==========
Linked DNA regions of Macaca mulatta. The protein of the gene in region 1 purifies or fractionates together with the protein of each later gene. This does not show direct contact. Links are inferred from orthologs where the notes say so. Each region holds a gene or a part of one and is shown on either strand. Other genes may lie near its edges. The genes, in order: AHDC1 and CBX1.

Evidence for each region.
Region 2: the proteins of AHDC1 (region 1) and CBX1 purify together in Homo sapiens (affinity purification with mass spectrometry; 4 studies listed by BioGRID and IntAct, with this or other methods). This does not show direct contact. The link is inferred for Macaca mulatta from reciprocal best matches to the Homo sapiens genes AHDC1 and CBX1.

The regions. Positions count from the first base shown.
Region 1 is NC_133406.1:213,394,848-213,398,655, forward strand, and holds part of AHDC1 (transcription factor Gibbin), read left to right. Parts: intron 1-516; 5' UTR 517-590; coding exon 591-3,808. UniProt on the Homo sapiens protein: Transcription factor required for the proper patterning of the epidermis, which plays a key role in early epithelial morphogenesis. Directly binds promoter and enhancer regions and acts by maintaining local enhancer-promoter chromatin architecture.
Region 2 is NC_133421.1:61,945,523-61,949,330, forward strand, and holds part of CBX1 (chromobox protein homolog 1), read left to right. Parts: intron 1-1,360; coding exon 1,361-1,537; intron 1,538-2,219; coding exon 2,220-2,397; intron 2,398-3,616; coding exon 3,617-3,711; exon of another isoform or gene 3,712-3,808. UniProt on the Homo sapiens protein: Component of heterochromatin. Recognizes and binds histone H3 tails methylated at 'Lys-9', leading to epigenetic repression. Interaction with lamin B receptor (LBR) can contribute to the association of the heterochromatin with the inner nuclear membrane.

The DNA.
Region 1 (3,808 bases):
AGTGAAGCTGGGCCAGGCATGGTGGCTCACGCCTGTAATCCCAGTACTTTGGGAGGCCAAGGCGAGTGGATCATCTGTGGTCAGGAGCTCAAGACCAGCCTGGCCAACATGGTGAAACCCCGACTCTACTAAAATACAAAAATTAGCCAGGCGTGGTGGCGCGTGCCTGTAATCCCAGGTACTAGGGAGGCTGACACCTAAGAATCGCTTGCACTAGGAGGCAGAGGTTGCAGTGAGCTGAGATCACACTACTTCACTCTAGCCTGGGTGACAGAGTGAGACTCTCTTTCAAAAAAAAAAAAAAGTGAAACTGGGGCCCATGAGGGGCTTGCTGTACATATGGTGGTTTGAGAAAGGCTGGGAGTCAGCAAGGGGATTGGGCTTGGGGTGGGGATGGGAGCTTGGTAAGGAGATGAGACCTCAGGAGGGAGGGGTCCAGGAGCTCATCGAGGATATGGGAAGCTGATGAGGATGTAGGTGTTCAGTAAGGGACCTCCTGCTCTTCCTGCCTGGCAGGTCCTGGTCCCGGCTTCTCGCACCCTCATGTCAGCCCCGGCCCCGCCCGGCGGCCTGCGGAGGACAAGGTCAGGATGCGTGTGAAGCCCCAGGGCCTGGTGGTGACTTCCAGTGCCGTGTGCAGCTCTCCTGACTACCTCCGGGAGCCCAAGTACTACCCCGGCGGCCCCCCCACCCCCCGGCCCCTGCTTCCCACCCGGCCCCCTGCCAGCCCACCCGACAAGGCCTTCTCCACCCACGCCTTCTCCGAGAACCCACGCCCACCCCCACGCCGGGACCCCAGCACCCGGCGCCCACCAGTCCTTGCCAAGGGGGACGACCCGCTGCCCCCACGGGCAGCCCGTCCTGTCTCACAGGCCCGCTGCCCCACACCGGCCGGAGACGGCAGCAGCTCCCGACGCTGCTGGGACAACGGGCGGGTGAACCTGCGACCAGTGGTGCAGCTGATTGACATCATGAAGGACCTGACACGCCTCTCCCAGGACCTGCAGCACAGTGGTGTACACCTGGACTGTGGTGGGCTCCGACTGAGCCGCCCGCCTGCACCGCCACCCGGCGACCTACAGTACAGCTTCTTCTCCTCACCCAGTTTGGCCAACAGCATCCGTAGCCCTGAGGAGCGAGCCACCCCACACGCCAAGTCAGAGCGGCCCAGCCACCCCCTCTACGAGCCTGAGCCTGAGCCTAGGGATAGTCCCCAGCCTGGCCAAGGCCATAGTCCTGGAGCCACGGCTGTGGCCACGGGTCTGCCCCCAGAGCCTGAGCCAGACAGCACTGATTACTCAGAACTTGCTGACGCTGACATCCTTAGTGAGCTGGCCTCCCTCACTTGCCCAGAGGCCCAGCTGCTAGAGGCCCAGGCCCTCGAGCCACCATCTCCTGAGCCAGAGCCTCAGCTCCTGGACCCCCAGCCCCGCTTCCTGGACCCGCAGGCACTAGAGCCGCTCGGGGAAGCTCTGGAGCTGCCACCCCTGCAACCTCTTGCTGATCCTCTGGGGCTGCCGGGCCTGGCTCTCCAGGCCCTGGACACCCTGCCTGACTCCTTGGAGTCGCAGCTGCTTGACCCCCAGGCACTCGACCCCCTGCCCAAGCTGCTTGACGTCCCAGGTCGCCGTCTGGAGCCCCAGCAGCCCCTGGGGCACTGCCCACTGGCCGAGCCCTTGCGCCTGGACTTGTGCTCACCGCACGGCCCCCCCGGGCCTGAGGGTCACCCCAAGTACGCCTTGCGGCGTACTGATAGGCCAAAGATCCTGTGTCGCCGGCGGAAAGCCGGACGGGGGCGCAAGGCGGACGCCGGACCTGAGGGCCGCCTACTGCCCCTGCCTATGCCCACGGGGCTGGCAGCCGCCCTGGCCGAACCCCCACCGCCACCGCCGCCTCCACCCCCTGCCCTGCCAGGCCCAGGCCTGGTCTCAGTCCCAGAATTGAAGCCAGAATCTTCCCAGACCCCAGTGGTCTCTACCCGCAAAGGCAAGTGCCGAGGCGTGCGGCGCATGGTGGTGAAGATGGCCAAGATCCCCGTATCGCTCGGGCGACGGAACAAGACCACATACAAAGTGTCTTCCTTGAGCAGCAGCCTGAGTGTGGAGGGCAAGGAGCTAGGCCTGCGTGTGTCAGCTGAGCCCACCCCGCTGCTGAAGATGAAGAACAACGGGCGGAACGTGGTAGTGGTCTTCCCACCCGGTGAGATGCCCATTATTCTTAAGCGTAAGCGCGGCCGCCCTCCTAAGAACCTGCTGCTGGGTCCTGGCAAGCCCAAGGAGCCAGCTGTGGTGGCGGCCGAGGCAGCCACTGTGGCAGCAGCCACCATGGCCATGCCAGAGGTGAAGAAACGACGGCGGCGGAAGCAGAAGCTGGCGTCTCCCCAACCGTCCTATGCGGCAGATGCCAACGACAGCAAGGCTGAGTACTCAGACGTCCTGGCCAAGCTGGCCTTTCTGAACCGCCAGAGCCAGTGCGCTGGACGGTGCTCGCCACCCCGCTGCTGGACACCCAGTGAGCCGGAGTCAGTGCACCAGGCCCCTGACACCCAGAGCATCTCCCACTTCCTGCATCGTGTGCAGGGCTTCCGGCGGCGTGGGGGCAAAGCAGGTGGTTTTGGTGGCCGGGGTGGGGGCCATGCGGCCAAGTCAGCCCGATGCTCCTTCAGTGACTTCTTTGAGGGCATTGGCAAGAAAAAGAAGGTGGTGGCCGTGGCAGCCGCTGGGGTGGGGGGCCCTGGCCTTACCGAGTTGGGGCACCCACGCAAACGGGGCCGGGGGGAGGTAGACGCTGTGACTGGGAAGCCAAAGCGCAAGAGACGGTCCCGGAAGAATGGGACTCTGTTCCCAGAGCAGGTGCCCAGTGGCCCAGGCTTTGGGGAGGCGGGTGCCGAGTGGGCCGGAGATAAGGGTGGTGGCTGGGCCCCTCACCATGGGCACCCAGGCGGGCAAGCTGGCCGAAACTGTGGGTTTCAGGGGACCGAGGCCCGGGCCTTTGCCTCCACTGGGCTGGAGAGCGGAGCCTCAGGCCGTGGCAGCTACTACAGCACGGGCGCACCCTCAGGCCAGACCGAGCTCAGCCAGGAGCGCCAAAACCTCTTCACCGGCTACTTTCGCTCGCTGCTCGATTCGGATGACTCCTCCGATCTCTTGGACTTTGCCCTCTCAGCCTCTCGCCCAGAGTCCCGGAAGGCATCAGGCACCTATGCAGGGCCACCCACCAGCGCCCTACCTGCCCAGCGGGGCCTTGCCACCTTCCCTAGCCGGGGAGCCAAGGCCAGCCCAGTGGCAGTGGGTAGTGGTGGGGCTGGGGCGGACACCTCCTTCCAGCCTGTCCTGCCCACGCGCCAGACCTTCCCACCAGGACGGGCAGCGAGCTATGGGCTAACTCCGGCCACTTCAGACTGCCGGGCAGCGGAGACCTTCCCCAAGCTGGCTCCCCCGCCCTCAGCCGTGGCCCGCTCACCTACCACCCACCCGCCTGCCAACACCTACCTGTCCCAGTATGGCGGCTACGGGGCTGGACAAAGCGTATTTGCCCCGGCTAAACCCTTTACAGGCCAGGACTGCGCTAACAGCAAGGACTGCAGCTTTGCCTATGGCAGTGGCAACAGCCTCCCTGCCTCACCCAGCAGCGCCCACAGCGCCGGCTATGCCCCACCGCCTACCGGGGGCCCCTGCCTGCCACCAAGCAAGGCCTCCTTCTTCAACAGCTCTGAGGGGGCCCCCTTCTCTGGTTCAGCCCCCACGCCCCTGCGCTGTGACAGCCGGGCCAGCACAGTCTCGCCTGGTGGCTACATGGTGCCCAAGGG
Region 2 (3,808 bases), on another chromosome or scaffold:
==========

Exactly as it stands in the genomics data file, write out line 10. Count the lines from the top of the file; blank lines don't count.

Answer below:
Region 2 (3,808 bases), on another chromosome or scaffold: